Bangladesh will seal off refugee camps housing about one million Rohingya Muslims for three days around the country's tense general election this week, officials said yesterday. Rohingya living in the southeastern border district of Cox's Bazar will not be allowed out of their settlements from Saturday.
The Election Commission ordered authorities in Cox's Bazar to prevent refugees being exploited during election campaigning, Bangladesh refugee commissioner Mohammad Abul Kalam said. "This is a security measure. The embargo also applies to NGO workers. They cannot go inside the camps unless it is an emergency," he told AFP. Police said extra roadblocks would be set up around the camps.
Over 700,000 Rohingya Muslims fled what the U.N. called ethnic cleansing in Myanmar's Rakhine state after August 2017. There were already nearly 300,000 refugees in the overcrowded camps. More than 450 police will be deployed in the camps alongside border guards and community police, a spokesman said.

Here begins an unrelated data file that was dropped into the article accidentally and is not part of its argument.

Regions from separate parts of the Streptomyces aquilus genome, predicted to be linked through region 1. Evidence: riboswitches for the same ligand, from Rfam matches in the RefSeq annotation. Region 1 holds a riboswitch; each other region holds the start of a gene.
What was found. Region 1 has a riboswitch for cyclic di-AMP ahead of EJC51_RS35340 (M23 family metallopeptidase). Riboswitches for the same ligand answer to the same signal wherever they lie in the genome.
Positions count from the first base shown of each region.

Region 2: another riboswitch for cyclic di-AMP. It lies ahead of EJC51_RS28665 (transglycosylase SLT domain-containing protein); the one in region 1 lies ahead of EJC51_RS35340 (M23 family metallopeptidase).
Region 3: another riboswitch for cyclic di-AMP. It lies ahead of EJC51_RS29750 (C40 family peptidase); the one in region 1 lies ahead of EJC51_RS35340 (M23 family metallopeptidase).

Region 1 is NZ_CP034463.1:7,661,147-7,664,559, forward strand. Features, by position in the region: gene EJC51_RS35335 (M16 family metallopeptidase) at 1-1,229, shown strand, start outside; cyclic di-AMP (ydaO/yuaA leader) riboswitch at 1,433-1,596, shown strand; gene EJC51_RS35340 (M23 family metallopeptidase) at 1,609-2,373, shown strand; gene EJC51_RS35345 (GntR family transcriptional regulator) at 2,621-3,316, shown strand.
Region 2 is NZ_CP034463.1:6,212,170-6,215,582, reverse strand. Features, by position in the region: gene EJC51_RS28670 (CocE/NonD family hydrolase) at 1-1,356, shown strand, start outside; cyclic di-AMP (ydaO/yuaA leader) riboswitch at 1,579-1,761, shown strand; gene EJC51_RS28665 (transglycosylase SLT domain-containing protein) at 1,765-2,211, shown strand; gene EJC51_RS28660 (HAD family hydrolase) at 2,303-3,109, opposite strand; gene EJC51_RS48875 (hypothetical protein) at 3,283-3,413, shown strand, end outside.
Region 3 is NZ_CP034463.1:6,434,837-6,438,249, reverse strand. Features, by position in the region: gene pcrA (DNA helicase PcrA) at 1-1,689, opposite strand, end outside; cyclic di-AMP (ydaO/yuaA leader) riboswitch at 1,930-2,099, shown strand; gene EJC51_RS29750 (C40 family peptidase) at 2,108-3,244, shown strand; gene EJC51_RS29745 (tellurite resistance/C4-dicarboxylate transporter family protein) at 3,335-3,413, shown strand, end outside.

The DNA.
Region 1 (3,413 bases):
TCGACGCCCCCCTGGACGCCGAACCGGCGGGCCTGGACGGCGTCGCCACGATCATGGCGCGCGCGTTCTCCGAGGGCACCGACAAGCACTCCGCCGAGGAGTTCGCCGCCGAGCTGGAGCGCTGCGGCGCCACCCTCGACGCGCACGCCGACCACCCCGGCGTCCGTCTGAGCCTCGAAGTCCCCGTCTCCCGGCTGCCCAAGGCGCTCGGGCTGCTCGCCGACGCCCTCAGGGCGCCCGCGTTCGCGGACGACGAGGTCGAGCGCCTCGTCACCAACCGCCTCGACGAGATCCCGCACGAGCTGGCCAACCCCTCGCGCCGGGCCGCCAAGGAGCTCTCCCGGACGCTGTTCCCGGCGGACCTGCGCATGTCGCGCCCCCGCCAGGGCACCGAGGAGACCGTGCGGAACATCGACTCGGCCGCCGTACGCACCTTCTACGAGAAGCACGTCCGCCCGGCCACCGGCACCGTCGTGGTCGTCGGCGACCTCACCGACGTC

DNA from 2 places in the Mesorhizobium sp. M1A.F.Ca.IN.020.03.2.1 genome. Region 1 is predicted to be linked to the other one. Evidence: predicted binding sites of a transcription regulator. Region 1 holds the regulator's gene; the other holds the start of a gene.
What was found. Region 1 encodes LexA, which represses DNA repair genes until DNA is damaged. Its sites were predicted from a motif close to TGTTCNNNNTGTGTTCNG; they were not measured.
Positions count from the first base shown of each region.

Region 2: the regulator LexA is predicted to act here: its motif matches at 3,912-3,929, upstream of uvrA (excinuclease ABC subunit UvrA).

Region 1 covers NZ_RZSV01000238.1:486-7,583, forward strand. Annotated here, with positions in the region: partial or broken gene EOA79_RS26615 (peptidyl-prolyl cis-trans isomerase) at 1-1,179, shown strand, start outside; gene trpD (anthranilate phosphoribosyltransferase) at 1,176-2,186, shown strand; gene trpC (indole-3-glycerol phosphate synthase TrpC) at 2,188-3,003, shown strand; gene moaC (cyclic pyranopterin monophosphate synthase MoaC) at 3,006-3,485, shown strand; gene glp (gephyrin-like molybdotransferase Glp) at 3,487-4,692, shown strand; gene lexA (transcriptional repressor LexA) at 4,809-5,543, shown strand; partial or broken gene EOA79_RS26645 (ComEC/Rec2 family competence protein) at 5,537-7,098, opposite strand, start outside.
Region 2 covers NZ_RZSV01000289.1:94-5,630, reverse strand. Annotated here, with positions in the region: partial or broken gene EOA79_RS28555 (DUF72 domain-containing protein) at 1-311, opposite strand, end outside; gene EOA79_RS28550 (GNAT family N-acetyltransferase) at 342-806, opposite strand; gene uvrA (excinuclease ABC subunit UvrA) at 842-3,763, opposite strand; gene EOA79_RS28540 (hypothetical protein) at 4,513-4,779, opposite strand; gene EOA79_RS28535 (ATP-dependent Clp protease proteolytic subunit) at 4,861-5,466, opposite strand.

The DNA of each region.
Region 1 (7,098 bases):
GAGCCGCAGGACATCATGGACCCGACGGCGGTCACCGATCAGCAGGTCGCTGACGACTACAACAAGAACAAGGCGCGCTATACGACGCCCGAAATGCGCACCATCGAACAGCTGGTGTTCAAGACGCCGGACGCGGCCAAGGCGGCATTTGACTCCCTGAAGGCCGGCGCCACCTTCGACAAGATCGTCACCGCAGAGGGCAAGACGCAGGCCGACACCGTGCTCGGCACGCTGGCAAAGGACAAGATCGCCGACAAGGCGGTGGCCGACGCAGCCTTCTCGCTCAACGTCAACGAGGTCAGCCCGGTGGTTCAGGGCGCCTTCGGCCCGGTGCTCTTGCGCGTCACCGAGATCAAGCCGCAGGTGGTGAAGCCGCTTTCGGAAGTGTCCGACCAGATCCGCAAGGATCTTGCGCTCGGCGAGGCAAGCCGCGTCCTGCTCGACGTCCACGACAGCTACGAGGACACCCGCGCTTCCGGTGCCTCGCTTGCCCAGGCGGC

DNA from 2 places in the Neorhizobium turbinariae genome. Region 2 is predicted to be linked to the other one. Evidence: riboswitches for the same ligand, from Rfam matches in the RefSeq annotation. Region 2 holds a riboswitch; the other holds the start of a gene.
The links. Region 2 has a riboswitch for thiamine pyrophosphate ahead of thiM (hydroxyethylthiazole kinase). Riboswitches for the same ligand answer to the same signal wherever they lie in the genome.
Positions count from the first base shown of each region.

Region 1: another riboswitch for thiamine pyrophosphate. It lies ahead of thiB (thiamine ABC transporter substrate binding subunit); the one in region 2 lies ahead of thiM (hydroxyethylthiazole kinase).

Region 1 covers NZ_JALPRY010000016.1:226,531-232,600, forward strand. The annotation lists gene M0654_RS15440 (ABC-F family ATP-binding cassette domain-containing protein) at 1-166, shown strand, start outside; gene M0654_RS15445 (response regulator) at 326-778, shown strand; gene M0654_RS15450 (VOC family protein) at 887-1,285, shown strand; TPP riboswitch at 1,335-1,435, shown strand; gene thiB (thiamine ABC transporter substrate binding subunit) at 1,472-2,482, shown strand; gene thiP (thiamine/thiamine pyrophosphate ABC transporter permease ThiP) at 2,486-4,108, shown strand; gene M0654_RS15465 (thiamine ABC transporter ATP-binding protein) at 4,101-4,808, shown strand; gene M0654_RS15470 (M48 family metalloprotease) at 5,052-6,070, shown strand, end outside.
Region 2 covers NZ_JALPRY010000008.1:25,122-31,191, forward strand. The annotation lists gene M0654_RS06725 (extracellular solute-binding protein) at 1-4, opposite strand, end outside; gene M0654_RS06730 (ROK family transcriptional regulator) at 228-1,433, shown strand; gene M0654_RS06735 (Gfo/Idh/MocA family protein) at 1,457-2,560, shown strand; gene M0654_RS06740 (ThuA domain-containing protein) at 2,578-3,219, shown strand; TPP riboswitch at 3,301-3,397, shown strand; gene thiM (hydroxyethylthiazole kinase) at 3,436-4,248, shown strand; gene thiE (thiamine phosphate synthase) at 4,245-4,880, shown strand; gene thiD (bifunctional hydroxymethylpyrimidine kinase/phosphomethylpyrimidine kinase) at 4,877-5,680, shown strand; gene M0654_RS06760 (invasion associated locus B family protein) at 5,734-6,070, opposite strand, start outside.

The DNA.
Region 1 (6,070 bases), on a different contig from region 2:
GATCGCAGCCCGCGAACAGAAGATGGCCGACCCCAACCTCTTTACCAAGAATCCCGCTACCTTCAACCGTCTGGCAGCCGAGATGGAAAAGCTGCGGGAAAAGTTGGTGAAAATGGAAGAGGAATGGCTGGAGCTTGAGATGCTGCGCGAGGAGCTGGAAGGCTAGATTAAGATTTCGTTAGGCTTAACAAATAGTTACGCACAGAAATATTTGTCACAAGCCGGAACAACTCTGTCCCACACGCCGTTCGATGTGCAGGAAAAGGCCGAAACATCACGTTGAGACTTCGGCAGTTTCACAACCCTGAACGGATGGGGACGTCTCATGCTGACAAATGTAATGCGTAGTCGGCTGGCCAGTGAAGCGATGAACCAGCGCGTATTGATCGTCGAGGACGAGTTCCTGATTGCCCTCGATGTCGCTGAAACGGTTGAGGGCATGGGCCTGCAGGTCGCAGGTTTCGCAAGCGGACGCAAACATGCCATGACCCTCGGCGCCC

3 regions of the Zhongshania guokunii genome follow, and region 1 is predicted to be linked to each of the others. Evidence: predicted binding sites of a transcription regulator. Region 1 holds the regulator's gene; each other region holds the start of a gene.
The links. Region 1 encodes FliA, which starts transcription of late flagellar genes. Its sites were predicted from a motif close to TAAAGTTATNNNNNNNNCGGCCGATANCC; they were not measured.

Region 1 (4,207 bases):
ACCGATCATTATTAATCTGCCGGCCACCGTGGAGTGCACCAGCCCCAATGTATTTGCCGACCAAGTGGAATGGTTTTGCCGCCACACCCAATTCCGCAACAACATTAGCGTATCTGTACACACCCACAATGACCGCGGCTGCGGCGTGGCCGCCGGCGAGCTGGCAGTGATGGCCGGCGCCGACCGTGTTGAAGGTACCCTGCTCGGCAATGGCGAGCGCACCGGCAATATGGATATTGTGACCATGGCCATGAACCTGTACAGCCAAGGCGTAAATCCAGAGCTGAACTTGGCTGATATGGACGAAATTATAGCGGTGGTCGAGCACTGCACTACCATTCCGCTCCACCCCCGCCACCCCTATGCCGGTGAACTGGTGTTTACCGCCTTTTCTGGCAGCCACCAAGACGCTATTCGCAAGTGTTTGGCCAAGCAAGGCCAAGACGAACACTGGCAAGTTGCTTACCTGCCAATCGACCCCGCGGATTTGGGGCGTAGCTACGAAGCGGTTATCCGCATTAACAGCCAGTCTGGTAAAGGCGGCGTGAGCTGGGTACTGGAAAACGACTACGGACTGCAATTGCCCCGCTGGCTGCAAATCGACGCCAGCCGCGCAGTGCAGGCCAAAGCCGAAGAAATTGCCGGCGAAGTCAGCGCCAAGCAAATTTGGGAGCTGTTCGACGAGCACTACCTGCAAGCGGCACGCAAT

Thousands of troops were also put on law and order duties across the country yesterday amid escalating poll violence, said a military statement. Media reports said some 30,000 soldiers were joining more than 20,000 paramilitary forces already deployed. While such deployment is common ahead of national elections in Bangladesh, the opposition has been strongly demanding the military's engagement in the election process amid concern that violence could happen. The soldiers usually work as a striking force. At least six people have been killed in the election violence while the opposition Bangladesh Nationalist Party (BNP) says at least 152 of its candidates have been attacked. The BNP meanwhile criticized Bangladesh star cricketer Mashrafe Mortaza for being a candidate for the ruling Awami League. Bangladesh law bars salaried public employees from contesting elections. Several opposition candidates have been disqualified because they have government jobs.